Ménage à Ted
For Ted's (Justin Blenkle) 25th birthday, his girlfriend Carrie (Rae Wright) decides to give him the ultimate guy gift ... and it's not a motorcycle. So Ted, with his co-workers' help, search for the perfect third woman.
If this movie were rated: PG13 Comedy, Adult Content, Sexual Situations Time: 16:45 F-bombs: 0
Ménage à Ted Cast
|Marcus deLeon||Ted's Dad|
|Linda Joy Henry||Ted's Mom|
|Maggie Adair Upton||Ted's Grandma|
|Vincent Dee Miles||Charlie|
|Cameron Johnson||Skinny New Guy|
|Lucinda Chrisman||Hot MILF Temp|
|Tiffany Arscott||Woman Dissing Ted 1|
|Claire Fischer||Woman Dissing Ted 2|
|Kumio Saito||Woman Dissing Ted 3|
|Marylin Monroach||Woman Dissing Ted 4|
|Brittany Shaw||Woman Dissing Ted 5|
|Brandee Rosenberry||Woman Dissing Ted 6|
|Tarra Marina Flores||Woman Dissing Ted 7|
|Manda Mikala||Woman Dissing Ted 8|
|Adriana McManus||Woman Kissing Carrie 1|
|Patrice Burnett||Woman Kissing Carrie 2|
|Ariel Ryan||Woman Kissing Carrie 3|
|Michelle Silcox||Woman Kissing Carrie 4|
|Summer Hairabedian||Candy Girl|
|Tiffany Norvella||Foursome Woman|
|Jennifer Benedict||Large Breasted Woman|
|McKenna Whiting||Blackmailing Teenager|
|Eliza Webb||Aunt Sylvia|
|David Ligon||Guy In Office|
Ménage à Ted Crew
If this movie were rated: PG13 Comedy, Adult Content, Sexual Situations F-bombs: 0
|David Ligon||Director, Writer, Producer, Editor, Etc.|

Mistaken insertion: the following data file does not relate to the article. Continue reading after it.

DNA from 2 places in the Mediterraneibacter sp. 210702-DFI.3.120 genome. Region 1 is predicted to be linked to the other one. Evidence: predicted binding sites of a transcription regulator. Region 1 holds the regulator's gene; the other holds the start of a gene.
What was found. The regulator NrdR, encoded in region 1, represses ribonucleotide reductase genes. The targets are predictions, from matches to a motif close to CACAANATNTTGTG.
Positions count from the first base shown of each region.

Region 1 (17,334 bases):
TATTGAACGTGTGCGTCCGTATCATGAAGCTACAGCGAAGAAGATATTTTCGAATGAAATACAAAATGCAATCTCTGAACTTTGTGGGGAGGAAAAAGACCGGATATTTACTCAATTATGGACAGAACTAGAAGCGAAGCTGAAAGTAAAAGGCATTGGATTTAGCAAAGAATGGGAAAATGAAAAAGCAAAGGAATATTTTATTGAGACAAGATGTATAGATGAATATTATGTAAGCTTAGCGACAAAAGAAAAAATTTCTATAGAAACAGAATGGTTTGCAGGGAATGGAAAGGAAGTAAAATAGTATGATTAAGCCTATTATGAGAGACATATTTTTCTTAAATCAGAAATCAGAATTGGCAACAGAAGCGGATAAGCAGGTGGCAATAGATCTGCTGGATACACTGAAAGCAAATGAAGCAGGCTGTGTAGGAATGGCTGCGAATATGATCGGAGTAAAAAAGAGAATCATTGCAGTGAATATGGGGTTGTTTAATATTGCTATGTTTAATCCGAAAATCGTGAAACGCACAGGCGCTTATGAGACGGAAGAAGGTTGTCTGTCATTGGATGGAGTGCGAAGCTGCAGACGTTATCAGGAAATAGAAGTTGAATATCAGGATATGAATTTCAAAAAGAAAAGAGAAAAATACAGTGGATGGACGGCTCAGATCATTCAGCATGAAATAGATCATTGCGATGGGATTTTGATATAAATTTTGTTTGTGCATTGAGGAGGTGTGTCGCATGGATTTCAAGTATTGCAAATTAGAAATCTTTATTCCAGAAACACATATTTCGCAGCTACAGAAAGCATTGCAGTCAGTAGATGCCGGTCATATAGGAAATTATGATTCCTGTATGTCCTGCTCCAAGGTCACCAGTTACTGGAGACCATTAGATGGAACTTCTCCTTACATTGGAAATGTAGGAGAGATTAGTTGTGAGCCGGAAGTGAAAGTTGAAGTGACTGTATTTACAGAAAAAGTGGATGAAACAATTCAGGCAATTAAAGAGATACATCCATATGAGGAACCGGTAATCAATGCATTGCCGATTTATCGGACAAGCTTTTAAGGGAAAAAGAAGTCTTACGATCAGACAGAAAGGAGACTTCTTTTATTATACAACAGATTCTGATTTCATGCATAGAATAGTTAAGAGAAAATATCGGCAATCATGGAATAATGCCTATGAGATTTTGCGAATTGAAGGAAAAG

|Jeff McPhee||Director of Photography|
|Donovan Albright||Assistant Camera|
[easyazon_image align="right" height="300" identifier="B01L8QHP6G" locale="US" src="https://davidsfilms.com/wp-content/uploads/2017/07/410gL7ixbHL-1.jpg" tag="davidsfilms-20" width="206"]
So, for as long as I can remember I have used the [easyazon_link identifier="B01L8QHP6G" locale="US" tag="davidsfilms-20"]screenwriting software[/easyazon_link] Final Draft to write my scripts, including the script for Ménage à Ted. Final Draft makes writing a script easy and it's intuitiveness in formatting is a real timesaver (I remember when I first was dabbling in screenwriting trying to do it in Microsoft Word -- talk about a nightmare). If you are a fledgling screenwriter, then I highly recommend you use the Final Draft [easyazon_link identifier="B008BKEWMI" locale="US" tag="davidsfilms-20"]software[/easyazon_link]. It costs a little money, but it is definitely worth it in the long run.
About the making of Ménage à Ted
Ménage à Ted took several years to get off the ground and then was almost grounded days before filming was to begin. I came up with the concept in 2008 or 09 and wrote a first draft of the script. I had specific actors in mind for Ted and Amanda. The first hiccup came when my Ted actor moved to LA and then I met with my Amanda actress and she turned down the role (and then subsequently moved to LA). So I shelved the script until late 2011.